Dealing With an Addiction to Gambling

Gambling is an activity that involves risking something of value (like money) on the outcome of a random event with the purpose of winning a prize. It includes card games, lottery, video poker and slot machines as well as betting on football accumulators and horse races or even elections.

Generally, gambling is a form of entertainment and should never be treated as a source of income or used to meet financial obligations. Having an addiction to gambling can also lead to a variety of mental health issues including anxiety and depression. It is important to seek treatment for any underlying conditions contributing to your problem gambling and to develop a plan for dealing with your addiction.

Some people gamble to make themselves feel better when they are depressed or to distract themselves from other problems they are facing, such as debt. Compulsive gambling can also cause problems with relationships and work.

People with a mental health condition like bipolar disorder are at higher risk of developing an addiction to gambling. This may be because they are more likely to gamble as a way of self-medication and are less likely to accept that they have a problem. Treatment options for gambling addiction include cognitive-behavioral therapy, which focuses on changing unhealthy behaviors and beliefs about gambling, and relapse prevention techniques.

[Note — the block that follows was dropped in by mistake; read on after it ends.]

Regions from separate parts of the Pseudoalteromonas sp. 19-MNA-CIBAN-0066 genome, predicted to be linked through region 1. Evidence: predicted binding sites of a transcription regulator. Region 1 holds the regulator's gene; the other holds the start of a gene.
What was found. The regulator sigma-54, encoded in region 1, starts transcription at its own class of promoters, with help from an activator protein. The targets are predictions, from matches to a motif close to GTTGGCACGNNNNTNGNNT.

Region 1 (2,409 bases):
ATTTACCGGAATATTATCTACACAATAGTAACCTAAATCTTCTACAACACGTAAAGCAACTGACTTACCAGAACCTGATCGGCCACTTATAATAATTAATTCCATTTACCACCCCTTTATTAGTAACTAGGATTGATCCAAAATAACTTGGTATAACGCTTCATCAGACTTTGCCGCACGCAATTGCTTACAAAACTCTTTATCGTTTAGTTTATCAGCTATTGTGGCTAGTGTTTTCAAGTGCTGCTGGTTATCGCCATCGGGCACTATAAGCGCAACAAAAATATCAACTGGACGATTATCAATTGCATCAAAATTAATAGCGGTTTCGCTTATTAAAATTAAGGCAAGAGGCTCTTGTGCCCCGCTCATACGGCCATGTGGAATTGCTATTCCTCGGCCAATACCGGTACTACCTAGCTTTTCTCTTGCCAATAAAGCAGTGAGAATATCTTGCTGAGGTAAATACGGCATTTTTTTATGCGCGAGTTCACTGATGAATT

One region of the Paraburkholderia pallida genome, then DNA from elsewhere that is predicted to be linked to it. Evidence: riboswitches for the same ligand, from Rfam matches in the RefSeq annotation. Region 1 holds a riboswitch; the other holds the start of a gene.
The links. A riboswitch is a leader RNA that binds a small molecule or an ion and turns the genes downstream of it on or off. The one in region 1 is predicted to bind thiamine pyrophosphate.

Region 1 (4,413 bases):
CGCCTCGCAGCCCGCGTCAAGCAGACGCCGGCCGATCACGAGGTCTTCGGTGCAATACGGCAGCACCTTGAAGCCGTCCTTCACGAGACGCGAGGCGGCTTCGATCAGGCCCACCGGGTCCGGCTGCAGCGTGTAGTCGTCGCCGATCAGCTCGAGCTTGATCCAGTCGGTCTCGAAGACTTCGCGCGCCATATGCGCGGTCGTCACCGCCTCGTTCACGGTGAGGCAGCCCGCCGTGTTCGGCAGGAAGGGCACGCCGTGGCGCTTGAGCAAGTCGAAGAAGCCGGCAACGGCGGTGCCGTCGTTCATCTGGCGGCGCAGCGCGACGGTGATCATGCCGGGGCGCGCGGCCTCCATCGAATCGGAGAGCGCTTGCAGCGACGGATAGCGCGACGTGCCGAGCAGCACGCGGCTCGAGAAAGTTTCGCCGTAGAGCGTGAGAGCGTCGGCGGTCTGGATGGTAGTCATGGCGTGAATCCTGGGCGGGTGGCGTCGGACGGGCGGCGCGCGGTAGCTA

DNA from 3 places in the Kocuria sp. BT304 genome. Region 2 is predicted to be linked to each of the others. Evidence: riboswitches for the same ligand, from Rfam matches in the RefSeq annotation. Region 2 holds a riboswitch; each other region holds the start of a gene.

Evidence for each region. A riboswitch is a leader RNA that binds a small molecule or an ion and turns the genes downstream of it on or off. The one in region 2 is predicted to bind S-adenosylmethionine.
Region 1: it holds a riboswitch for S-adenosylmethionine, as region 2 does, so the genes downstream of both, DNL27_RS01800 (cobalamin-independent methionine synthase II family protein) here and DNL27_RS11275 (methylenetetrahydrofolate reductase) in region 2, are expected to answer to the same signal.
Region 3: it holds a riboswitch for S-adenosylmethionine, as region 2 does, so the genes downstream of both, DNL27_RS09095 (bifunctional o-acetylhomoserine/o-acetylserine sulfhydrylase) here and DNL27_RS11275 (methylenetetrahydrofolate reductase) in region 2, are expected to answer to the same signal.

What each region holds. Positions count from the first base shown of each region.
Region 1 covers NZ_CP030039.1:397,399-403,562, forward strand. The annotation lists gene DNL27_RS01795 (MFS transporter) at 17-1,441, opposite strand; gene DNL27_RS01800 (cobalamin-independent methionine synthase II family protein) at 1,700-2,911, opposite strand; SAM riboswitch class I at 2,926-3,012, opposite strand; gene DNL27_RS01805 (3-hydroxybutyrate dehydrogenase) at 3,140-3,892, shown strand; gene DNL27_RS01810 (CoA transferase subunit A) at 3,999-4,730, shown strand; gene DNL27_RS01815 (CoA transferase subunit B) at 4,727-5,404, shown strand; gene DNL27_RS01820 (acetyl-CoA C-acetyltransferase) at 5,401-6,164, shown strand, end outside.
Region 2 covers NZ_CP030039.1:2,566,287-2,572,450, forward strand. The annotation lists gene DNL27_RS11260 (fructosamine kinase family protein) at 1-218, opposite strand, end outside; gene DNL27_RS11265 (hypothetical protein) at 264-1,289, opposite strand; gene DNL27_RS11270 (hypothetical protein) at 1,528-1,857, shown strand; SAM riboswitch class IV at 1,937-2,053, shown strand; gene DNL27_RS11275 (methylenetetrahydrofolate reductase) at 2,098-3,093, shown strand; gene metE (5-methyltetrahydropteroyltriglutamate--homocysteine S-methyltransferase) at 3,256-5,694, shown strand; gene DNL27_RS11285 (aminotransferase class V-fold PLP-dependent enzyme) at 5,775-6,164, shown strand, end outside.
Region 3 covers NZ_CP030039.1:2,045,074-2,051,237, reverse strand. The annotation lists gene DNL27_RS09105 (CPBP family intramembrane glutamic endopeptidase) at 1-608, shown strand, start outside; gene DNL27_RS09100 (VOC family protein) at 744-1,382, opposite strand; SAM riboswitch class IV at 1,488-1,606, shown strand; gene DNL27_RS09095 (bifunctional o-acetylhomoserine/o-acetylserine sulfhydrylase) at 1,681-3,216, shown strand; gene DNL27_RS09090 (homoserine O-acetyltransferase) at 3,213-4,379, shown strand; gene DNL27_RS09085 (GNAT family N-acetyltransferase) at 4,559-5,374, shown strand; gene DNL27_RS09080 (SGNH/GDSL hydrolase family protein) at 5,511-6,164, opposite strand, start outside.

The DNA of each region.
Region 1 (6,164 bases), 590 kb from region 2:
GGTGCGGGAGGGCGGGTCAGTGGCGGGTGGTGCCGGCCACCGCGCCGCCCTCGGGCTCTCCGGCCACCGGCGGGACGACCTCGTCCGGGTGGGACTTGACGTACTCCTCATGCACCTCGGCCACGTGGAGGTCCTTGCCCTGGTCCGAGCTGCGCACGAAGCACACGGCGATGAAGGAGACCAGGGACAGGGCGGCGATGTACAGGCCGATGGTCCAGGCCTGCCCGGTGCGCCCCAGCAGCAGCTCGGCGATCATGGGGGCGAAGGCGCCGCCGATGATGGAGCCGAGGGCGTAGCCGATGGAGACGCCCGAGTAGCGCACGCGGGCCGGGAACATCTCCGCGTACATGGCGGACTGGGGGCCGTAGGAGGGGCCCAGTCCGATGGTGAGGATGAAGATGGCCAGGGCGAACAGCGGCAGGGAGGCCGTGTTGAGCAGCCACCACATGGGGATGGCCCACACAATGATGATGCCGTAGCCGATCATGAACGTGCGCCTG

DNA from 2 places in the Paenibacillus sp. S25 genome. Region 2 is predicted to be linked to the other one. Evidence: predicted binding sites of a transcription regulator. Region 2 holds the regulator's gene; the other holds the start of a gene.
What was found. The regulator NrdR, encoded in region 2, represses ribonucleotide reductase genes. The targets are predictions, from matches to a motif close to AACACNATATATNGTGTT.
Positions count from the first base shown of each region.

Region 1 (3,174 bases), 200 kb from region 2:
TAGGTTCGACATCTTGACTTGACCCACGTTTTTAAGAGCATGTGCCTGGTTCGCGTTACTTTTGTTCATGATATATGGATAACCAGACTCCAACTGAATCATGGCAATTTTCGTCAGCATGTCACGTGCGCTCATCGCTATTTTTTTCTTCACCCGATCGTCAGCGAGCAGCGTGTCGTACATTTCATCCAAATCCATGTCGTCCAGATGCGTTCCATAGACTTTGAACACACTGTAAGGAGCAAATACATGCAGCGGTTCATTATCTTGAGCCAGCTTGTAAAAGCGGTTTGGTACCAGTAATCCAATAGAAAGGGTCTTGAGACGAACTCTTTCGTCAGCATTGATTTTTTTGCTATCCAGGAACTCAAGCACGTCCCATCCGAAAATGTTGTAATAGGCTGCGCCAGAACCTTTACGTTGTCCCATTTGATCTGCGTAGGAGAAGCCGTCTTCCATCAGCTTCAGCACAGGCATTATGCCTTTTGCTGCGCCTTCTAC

The biggest challenge for a person with a gambling addiction is recognising that they have a problem and accepting it as an illness. This can be difficult, particularly if they have lost a lot of money and have strained or broken relationships. Many people also find it hard to admit that they have a gambling problem because they don’t want to feel ashamed.

The first step towards recovery is setting boundaries in your relationship with gambling. This might mean limiting the amount of money you spend or staying away from casinos and other gambling outlets. You can also try to focus on other hobbies and interests, or take up new activities such as walking or joining a book club. It is also a good idea to set a time limit for how long you want to gamble and stick to it. Try not to chase losses – the more you try to win back your money, the more you’ll lose. Finally, try to avoid gambling when you’re tired or upset. It’s also a good idea to strengthen your support network by spending time with friends who don’t gamble. If you need to, join a support group like Gamblers Anonymous or an online forum to get help from other people with the same issue.